While earlier critics have demonstrated significant insight into the relationship between the classical world and the early modern period, Humanism and Classical Crisis: Anxiety, Intertexts, and the Miltonic Memory, by Jacob Blevins, offers a new psychoanalytic approach to understanding classical reception, specifically during the early modern period. Blevins asserts that influence and imitation are primarily driven by anxious desires to identify the poetic self with the past while simultaneously affirming the autonomy and individuality of the self within its own cultural, ideological, and poetic moment. Since the poet cannot hold positions simultaneously in both past and present, anxiety irrupts as the poet fails to understand the fissures in his sense of identity and how that identity is articulated in poetic expression.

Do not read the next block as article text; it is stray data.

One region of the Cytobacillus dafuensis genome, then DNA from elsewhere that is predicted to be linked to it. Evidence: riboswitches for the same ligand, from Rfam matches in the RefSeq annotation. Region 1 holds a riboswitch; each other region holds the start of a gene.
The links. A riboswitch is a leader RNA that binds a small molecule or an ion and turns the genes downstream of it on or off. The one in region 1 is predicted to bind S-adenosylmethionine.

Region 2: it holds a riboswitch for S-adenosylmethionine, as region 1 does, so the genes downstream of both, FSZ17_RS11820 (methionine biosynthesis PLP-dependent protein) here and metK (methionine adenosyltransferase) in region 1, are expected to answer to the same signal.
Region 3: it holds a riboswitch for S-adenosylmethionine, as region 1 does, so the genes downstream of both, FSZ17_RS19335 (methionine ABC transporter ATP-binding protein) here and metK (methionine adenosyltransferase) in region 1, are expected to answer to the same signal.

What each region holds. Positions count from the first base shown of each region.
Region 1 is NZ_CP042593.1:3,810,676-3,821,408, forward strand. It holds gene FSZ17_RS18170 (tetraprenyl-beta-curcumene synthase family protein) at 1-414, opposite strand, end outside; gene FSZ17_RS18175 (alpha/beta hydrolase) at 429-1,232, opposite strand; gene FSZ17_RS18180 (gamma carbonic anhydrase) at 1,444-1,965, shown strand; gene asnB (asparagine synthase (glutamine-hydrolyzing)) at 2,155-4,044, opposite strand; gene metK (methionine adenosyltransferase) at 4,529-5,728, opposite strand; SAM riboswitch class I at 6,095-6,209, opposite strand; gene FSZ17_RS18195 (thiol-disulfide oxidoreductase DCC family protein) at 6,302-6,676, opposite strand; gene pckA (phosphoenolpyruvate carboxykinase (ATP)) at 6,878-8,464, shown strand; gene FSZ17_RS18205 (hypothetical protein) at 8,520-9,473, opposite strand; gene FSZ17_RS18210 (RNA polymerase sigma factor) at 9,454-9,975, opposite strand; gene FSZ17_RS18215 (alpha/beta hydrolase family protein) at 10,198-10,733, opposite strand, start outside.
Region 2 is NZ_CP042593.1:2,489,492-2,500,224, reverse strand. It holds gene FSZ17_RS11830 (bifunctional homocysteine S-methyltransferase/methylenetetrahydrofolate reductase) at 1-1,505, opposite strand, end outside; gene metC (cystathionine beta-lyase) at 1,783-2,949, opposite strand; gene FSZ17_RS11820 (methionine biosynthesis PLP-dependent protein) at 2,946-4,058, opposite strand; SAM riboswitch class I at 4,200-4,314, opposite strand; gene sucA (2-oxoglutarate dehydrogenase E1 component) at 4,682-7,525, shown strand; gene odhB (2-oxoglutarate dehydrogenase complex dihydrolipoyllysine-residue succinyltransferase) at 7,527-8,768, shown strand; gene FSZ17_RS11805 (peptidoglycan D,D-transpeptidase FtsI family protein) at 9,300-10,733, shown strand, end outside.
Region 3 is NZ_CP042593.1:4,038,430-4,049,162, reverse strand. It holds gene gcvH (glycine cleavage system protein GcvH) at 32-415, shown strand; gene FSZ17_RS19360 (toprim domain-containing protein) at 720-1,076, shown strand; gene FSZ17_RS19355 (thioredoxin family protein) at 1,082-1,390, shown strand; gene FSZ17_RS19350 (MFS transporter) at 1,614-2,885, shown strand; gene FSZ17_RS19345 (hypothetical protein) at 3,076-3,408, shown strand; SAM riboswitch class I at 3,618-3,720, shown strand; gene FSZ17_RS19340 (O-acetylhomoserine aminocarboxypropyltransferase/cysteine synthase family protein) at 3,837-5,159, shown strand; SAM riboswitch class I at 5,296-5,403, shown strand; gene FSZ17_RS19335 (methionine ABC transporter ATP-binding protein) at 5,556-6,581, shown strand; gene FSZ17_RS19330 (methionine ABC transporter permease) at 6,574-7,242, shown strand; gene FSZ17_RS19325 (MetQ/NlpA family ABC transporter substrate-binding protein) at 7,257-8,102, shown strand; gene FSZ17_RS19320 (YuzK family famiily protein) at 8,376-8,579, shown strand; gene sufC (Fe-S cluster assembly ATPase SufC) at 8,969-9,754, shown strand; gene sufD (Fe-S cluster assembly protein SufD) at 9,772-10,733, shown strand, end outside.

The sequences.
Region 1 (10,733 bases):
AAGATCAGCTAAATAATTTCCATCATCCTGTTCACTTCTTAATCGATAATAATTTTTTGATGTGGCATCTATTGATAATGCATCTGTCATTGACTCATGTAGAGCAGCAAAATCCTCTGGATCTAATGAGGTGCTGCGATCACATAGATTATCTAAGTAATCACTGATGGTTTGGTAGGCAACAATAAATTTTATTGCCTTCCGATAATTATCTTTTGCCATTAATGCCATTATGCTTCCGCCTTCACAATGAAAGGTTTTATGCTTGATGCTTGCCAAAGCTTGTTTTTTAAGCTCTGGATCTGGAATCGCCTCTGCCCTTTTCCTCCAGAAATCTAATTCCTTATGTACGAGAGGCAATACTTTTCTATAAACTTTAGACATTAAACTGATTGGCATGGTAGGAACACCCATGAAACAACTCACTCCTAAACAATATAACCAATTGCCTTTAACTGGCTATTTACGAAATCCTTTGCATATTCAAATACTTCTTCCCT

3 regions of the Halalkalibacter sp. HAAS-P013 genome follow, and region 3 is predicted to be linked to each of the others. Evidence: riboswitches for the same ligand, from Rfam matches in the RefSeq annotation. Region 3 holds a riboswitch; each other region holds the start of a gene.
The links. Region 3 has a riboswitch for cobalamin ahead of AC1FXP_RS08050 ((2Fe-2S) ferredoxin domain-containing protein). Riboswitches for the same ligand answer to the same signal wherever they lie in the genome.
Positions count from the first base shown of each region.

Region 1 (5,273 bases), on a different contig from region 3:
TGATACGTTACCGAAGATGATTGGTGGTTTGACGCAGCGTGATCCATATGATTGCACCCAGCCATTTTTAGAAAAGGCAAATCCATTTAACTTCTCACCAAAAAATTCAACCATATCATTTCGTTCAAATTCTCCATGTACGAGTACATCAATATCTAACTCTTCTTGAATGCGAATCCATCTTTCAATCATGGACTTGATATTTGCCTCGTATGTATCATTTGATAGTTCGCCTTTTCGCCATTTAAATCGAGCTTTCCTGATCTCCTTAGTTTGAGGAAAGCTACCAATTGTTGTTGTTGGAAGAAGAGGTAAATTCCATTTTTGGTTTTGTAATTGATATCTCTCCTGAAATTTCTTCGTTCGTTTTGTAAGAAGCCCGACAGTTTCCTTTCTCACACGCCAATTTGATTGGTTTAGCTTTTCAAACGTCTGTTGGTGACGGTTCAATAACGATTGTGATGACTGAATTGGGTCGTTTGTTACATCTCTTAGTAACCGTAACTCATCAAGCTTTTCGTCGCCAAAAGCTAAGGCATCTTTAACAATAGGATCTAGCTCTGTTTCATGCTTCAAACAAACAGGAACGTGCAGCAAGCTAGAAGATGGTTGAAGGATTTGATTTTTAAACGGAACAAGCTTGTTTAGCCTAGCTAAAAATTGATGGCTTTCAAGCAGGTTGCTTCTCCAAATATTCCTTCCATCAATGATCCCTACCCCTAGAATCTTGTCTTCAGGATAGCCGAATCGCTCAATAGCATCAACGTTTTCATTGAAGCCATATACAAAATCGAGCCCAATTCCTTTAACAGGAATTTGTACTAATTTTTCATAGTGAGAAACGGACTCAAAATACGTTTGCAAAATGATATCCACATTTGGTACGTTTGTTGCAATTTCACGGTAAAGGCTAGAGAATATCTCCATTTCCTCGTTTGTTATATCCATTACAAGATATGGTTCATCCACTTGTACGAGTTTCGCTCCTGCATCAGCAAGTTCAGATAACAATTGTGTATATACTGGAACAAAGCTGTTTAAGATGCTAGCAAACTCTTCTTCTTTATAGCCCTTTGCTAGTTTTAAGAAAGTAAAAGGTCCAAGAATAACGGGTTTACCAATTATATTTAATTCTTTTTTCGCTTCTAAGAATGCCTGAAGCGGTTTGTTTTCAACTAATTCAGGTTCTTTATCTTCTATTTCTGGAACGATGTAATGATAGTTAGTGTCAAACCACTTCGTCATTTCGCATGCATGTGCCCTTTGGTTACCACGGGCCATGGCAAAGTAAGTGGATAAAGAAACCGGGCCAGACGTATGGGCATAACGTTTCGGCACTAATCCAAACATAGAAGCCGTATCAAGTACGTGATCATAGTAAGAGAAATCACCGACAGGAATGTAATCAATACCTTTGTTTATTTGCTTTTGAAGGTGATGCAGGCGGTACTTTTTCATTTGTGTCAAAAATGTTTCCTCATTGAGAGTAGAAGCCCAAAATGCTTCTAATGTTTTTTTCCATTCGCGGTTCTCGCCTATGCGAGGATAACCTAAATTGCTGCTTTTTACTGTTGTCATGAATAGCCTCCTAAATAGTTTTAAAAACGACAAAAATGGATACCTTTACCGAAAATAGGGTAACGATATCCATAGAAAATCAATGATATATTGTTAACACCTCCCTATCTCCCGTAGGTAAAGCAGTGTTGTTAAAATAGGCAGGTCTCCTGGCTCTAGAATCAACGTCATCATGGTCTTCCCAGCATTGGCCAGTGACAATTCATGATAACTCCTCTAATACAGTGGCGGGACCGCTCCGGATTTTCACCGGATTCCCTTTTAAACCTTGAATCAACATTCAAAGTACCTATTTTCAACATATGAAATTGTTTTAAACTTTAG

Blevins grounds his approach in the theories of Jacques Lacan, whose work challenges the very notions of what identity is and, as a result, exposes the complexities of identity formation. Areas and authors covered include imitations and translations of classical works of the sixteenth and seventeenth centuries in England and France by Andrew Marvell, Edmund Spencer, Pierre Ronsard, Joachim Du Bellay, Ben Jonson, Sir Thomas Wyatt, and John Milton.
This book not only provides a new perspective on early modern poetic imitation, but also offers a foundational methodology for examining the classical presence within the modern self.